Gunnar Myrdal Case Analysis

607 Words3 Pages
In the late 1930’s, Gunnar Myrdal was approached by Frederick Keppel, on behalf of the Carnegie Corporation, to analyze one of the most prominent problems in American history. Myrdal was to look at the discrepancy between the idealistic American Creed and the reality of what life was like for African Americans during that time period. This became known as the American Dilemma. Over the course of the next 20 years there were several court cases dealing with the issue of segregation within the educational system; the most prevalent case being Brown v Topeka Board of Education. This paper serves to connect those issues that Myrdal highlighted in “An American Dilemma” to those social issues that surfaced during Brown v Topeka Board of Education. The American Dilemma, as described by Gunnar Myrdal, was the moral lag between the American Creed of equality, liberty, and happiness, and the reality of African American lives (Myrdal). This moral dilemma is an internal conflict for each American. On one hand you have the moral view that every American deserves…show more content…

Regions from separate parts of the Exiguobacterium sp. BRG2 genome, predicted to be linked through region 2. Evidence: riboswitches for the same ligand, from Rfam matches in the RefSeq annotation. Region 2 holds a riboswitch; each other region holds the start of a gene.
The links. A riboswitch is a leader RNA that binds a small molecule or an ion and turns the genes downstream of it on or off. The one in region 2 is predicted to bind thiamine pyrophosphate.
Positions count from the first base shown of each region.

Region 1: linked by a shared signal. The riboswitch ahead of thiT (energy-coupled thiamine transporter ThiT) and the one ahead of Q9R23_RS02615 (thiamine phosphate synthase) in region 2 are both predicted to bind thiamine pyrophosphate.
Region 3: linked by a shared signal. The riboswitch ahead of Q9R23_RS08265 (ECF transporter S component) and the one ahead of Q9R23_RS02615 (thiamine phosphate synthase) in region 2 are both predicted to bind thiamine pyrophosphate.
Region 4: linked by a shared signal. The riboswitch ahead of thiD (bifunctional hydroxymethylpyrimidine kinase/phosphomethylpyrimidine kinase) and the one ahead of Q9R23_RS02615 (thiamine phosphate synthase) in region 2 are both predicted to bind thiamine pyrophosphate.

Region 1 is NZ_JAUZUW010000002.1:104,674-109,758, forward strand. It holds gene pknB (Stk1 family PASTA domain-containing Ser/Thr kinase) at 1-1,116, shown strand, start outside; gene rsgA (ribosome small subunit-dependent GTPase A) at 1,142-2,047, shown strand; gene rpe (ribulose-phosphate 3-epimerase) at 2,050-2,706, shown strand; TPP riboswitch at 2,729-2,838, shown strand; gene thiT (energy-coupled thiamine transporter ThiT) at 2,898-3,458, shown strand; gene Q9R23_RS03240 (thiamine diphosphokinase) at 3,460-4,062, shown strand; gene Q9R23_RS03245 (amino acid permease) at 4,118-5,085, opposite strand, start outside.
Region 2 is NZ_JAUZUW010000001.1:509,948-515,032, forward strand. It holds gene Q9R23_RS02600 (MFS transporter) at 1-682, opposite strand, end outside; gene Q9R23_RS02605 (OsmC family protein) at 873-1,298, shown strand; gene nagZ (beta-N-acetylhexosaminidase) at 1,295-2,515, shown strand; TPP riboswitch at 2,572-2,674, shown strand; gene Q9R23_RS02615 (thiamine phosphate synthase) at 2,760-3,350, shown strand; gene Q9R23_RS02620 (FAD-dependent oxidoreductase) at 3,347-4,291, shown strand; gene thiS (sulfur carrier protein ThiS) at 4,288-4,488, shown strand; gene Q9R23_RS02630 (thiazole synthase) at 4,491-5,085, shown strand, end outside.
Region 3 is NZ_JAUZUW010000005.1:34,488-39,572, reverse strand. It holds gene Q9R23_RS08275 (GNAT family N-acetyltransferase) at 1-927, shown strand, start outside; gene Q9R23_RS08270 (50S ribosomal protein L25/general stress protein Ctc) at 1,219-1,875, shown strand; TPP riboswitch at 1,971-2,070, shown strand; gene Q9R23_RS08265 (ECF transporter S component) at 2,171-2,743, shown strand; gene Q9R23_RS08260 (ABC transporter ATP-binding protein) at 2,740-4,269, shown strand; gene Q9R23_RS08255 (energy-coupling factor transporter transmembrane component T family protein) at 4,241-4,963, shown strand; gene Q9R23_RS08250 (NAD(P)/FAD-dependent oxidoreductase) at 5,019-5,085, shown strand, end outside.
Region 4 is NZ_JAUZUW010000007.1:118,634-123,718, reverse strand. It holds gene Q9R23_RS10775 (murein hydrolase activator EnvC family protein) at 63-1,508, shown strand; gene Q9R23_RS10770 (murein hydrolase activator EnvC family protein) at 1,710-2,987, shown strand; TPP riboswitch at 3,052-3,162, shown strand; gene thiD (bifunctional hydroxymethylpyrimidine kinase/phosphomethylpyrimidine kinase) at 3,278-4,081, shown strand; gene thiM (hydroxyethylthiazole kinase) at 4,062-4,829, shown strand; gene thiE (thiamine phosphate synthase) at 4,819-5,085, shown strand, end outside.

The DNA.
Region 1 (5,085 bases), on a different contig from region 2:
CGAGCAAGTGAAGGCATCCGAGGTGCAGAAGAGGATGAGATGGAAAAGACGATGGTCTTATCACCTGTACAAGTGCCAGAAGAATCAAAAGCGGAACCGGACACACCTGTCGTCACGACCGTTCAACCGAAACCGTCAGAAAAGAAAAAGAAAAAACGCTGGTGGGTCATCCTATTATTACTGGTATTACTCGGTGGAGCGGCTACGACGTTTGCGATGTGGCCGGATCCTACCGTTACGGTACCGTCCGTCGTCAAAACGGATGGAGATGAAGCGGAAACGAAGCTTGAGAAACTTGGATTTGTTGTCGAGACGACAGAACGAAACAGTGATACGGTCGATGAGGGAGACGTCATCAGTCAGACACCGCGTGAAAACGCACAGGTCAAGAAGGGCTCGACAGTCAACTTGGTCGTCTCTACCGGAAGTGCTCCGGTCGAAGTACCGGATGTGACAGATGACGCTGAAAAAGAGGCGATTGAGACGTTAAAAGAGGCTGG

However, a study done by Dr. Kenneth Clark showed that children were detrimentally affected by segregation and racism. Black children showed signs of suffering from self-rejection and a lack of self-esteem (Davis and Clark). White children were also found to be affected by segregation; they developed an unrealistic view of what society was really like (Davis and Clark). Both black and white children were exposed to conflicting societal views. Morally, they were taught that all men were equal and deserved to be treated justly. However, the world around them was a place where people were treated differently based on the color of their
Open Document